There is a moment in Steven Soderbergh's biopic of Guevara, at the beginning of the end for the Batista regime, where the communist guerrilla negotiates with an army officer regarding the latter's surrender. Guevara warns him of the possibility of American invasion and argues that, should this happen, the officer would be guilty of far worse than oppression. He would be guilty of treason.
There is perhaps no greater symbol of oppression, authority, humiliation, and impotence than that of a country invaded by another. It is superior to and replicative of the act of rape. It is a thousand times worse than murder, more traumatic than anything an individual can face.
And yet we care because of the individuals, and in truth there is no consciousness but the personal consciousness. Nations feel nothing. Borders exist nowhere but where men may talk and women walk.
The group, the people, the nation, the society, the congregation... They are all fictional, are they not?
And yet by inviting a foreign aggressor or welcoming them or working with them, is there not some potent rage that wells up in us? Who can deny the scorn and disgust that rises up when one considers the bloody-handed expatriates who have hunted abroad for wealthy and powerful patrons who might help them settle old scores, all under the name of "liberation"? Is there any being so loathsome as a comfortable exile with a DC address and an Italian wife? Far better for a man to be a tyrant than to be a tyrant's rationale, for one is a body and the other an organ to perform a task and be otherwise forgotten.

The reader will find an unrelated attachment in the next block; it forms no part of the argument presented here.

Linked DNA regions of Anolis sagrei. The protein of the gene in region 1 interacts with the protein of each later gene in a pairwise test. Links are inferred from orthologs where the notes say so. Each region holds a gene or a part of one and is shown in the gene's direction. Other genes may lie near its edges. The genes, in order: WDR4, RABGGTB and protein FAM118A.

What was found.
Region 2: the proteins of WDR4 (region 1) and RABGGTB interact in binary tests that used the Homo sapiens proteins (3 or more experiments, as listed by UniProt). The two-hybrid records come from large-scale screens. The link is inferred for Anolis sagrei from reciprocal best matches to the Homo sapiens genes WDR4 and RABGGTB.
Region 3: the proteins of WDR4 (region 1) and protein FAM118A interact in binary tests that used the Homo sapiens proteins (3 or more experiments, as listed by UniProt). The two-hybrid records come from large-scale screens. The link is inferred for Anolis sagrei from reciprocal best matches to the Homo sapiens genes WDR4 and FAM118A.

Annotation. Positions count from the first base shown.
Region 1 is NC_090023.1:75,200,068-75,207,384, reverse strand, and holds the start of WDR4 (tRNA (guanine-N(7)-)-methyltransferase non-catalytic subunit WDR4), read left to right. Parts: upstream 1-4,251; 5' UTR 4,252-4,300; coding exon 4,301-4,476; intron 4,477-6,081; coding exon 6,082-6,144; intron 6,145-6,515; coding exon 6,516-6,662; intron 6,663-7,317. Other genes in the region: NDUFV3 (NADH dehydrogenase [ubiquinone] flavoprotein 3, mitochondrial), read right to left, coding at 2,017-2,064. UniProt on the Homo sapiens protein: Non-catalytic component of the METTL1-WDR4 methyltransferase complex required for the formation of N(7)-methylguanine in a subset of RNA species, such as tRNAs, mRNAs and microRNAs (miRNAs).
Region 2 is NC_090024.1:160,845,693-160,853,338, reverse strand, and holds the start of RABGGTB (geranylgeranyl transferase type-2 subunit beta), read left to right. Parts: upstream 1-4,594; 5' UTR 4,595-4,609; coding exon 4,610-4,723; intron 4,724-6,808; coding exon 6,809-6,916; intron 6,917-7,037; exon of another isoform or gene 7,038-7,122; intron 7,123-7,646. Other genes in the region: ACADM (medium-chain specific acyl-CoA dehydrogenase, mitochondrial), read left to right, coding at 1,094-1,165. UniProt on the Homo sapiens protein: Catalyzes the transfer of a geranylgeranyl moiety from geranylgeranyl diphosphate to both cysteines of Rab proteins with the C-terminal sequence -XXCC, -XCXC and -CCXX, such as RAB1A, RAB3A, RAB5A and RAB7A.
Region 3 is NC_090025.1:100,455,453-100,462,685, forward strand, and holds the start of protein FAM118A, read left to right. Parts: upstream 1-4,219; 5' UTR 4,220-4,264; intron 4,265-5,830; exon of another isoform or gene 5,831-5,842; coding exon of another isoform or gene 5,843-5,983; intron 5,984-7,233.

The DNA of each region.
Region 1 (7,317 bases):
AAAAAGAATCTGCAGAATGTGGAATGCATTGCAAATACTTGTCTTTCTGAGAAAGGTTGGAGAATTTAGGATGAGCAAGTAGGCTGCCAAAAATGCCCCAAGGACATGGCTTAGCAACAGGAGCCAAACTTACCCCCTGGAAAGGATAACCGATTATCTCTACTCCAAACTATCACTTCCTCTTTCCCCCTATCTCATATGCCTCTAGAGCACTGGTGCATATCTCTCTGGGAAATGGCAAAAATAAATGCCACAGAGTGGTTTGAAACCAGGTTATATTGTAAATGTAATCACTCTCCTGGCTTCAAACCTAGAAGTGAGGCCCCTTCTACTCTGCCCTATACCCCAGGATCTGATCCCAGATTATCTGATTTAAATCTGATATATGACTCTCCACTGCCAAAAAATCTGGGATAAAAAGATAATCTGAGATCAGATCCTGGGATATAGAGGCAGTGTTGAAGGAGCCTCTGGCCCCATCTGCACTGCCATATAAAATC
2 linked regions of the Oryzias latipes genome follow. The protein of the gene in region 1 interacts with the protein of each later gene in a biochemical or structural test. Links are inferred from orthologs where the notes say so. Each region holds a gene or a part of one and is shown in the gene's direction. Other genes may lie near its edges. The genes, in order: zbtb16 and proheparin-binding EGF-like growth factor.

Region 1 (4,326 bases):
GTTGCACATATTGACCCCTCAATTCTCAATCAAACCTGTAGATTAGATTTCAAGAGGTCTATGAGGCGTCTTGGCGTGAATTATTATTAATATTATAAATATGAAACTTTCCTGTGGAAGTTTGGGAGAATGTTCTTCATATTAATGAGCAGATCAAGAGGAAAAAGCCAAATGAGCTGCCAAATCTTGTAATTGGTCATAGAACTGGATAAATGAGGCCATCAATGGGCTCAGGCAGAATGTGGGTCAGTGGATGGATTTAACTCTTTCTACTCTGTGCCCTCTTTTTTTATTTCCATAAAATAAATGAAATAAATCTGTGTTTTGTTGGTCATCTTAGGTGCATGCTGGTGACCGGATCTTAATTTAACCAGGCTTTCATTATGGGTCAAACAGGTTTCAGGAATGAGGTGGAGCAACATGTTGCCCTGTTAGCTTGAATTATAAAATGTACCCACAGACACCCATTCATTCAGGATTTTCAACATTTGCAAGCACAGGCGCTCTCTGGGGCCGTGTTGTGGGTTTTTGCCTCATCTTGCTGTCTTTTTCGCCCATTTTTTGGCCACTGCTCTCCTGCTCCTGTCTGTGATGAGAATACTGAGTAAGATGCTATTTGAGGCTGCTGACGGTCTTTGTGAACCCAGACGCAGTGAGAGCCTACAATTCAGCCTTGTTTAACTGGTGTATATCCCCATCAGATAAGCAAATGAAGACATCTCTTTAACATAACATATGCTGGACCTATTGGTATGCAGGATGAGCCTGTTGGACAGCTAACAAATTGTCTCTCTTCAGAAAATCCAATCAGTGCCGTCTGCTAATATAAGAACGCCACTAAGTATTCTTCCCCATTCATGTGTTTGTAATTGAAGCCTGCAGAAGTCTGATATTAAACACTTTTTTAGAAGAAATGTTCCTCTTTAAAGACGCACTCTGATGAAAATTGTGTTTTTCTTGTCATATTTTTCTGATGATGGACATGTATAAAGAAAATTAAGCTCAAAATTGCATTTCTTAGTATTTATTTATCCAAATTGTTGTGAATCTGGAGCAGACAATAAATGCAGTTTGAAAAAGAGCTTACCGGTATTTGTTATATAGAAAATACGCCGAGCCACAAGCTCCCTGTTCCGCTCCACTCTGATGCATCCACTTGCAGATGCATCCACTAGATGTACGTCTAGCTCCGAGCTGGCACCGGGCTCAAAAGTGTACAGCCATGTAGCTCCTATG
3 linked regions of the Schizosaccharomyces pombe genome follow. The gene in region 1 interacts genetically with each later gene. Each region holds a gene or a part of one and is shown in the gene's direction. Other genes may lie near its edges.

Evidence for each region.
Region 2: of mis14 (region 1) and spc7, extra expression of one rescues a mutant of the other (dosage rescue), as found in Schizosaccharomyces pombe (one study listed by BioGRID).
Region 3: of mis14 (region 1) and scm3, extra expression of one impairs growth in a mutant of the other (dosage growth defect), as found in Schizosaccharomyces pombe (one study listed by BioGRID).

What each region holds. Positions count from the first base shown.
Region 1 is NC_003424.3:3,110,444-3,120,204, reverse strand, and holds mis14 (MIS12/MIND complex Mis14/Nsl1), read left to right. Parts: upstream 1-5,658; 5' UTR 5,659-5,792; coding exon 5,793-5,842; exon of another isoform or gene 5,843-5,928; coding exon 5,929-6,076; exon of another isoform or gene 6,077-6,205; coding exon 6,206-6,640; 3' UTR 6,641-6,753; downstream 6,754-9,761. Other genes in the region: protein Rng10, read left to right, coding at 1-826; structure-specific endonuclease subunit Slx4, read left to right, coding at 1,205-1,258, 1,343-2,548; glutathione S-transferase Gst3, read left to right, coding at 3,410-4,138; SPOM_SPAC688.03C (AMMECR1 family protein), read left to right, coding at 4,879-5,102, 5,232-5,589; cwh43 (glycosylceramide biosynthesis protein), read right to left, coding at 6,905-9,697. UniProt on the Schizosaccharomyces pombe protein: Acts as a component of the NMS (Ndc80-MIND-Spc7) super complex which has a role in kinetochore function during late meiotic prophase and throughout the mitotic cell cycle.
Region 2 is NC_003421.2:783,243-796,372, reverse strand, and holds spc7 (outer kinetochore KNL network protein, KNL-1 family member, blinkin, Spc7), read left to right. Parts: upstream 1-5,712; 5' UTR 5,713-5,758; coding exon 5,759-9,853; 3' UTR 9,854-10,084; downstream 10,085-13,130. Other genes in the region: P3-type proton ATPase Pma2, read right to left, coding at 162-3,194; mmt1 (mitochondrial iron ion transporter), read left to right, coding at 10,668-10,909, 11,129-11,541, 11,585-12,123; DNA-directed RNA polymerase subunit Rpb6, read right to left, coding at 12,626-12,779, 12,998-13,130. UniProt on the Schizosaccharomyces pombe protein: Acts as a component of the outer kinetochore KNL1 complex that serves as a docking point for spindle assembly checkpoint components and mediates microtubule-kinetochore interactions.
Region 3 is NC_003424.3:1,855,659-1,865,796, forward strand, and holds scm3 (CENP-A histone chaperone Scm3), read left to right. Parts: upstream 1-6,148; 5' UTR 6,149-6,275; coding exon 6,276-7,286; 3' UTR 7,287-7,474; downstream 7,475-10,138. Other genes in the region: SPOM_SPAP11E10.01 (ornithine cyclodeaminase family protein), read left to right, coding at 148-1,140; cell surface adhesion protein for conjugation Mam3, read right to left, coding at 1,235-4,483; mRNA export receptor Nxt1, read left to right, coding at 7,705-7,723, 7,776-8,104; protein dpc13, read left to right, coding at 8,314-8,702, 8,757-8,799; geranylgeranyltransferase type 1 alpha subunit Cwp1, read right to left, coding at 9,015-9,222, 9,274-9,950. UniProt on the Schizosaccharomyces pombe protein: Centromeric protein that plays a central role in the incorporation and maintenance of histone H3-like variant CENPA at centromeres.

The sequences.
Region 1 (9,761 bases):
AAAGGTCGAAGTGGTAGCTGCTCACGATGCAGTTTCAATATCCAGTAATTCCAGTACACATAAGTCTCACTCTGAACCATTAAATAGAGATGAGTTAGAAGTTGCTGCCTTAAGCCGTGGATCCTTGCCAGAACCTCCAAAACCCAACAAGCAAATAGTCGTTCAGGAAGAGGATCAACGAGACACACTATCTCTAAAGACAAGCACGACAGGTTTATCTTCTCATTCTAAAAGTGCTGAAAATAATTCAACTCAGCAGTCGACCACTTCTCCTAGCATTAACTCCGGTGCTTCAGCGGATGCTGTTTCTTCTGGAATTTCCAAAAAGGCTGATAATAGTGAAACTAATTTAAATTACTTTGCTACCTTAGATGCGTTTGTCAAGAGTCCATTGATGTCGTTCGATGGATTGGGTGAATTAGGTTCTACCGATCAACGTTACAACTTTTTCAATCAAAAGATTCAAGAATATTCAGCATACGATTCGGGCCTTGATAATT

And yet I think of Prussians and Poles who aided us. But they were weak and their enemies strong. Likewise the Wild Geese. Likewise the Anatolian Greeks who parried between Persia and their so-called ethnoi. But did they not deal between great powers, playing one against the other?
Is this a noble thing or is it ugly?
What kind of man are we to consider Einstein when we consider that his genius aided the new military dictator of the United States against a reprehensible regime that was nightmarish and brutal and horrible and yet--as many argued then and were accurate in arguing--was not responsible for the sins of the world at present, and in fact had much suffered from the rulers of the world, though it probably threatened a greater terror than any before?
What kind of man, what kind of woman, welcomes Napoleons and Robert Clives and Stalins and Trumans and Bushes and Obamas to their lands, sees them put to torch, ensures that they will reign over countries in chains to greater lords than could have ever been locally produced?
And which of us, were we up against the wall, were we tired of seeing our nearest persecutors kill and maim and abduct and torture those dear to us, would refuse at any cost the aid of a foreign power who shared our hatred for the powers that happened to be?
I have no malice toward the Libyan rebels, whoever the hell they are, whatever the hell they are going to do. They have invited rocket attacks on their own people. They have profited from and courted the indulgence of powers that will likely ever exceed the grasp of Gaddafi. And yet... The sin is that of our rulers, and ours for our own indulgence of same, more than that of any pirate or crook or criminal that we have empowered abroad for the sake of freedom and liberty and stuff.
Were I a Libyan rebel, I'd hope to know I was part of an international con. And I'd hope I'd remember how America continued to support the Kurds, the Afghans, and the Bosniaks. For me, I don't have much to say about the wrongness or righteousness of what goes on in Libya. My opinions of American interest, here and elsewhere, are much clearer.